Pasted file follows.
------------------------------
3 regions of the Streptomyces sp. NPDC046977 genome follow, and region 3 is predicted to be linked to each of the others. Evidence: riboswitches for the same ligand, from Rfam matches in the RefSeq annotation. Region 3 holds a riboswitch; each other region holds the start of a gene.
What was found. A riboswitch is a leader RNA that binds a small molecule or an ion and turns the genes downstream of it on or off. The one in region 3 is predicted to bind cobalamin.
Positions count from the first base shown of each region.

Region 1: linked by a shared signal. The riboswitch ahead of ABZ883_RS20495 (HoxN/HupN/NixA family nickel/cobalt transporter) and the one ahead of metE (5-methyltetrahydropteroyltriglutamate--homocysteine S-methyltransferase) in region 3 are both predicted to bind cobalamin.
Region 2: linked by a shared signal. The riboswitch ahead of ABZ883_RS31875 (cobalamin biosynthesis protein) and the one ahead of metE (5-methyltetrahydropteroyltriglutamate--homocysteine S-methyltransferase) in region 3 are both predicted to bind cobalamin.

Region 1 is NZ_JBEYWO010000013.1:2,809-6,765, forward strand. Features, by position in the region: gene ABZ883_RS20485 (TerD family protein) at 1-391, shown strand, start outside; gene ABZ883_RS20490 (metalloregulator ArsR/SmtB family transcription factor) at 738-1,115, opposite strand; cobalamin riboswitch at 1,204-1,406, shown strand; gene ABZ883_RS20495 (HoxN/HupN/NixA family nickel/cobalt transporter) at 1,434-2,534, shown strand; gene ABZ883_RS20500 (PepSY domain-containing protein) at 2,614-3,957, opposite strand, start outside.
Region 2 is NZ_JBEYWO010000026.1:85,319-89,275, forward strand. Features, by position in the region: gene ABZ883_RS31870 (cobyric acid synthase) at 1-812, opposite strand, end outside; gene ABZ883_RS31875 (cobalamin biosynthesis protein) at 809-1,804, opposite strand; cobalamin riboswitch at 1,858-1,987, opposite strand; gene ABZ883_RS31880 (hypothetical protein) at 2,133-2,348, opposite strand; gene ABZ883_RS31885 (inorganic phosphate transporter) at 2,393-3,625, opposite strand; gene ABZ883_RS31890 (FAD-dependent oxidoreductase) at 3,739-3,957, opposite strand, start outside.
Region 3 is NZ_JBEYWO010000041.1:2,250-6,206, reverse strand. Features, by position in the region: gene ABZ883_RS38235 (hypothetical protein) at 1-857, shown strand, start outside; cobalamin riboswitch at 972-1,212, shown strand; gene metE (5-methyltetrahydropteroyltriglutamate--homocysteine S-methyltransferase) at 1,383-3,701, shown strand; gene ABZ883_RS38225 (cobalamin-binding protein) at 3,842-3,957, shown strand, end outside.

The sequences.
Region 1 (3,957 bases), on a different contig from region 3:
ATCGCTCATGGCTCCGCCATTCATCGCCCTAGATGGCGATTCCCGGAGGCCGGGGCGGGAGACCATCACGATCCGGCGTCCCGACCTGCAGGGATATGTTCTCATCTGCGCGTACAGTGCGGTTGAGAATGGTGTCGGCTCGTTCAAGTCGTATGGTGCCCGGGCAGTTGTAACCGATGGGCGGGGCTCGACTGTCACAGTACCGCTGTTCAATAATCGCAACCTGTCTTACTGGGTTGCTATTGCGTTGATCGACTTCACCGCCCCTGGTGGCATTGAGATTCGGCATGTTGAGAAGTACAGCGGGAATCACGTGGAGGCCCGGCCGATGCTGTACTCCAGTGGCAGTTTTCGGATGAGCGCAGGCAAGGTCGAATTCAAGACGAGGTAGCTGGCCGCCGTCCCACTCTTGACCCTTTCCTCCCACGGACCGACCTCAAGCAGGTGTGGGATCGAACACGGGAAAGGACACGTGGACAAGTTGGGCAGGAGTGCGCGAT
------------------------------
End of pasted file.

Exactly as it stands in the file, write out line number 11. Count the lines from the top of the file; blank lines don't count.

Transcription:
ATCGCTCATGGCTCCGCCATTCATCGCCCTAGATGGCGATTCCCGGAGGCCGGGGCGGGAGACCATCACGATCCGGCGTCCCGACCTGCAGGGATATGTTCTCATCTGCGCGTACAGTGCGGTTGAGAATGGTGTCGGCTCGTTCAAGTCGTATGGTGCCCGGGCAGTTGTAACCGATGGGCGGGGCTCGACTGTCACAGTACCGCTGTTCAATAATCGCAACCTGTCTTACTGGGTTGCTATTGCGTTGATCGACTTCACCGCCCCTGGTGGCATTGAGATTCGGCATGTTGAGAAGTACAGCGGGAATCACGTGGAGGCCCGGCCGATGCTGTACTCCAGTGGCAGTTTTCGGATGAGCGCAGGCAAGGTCGAATTCAAGACGAGGTAGCTGGCCGCCGTCCCACTCTTGACCCTTTCCTCCCACGGACCGACCTCAAGCAGGTGTGGGATCGAACACGGGAAAGGACACGTGGACAAGTTGGGCAGGAGTGCGCGAT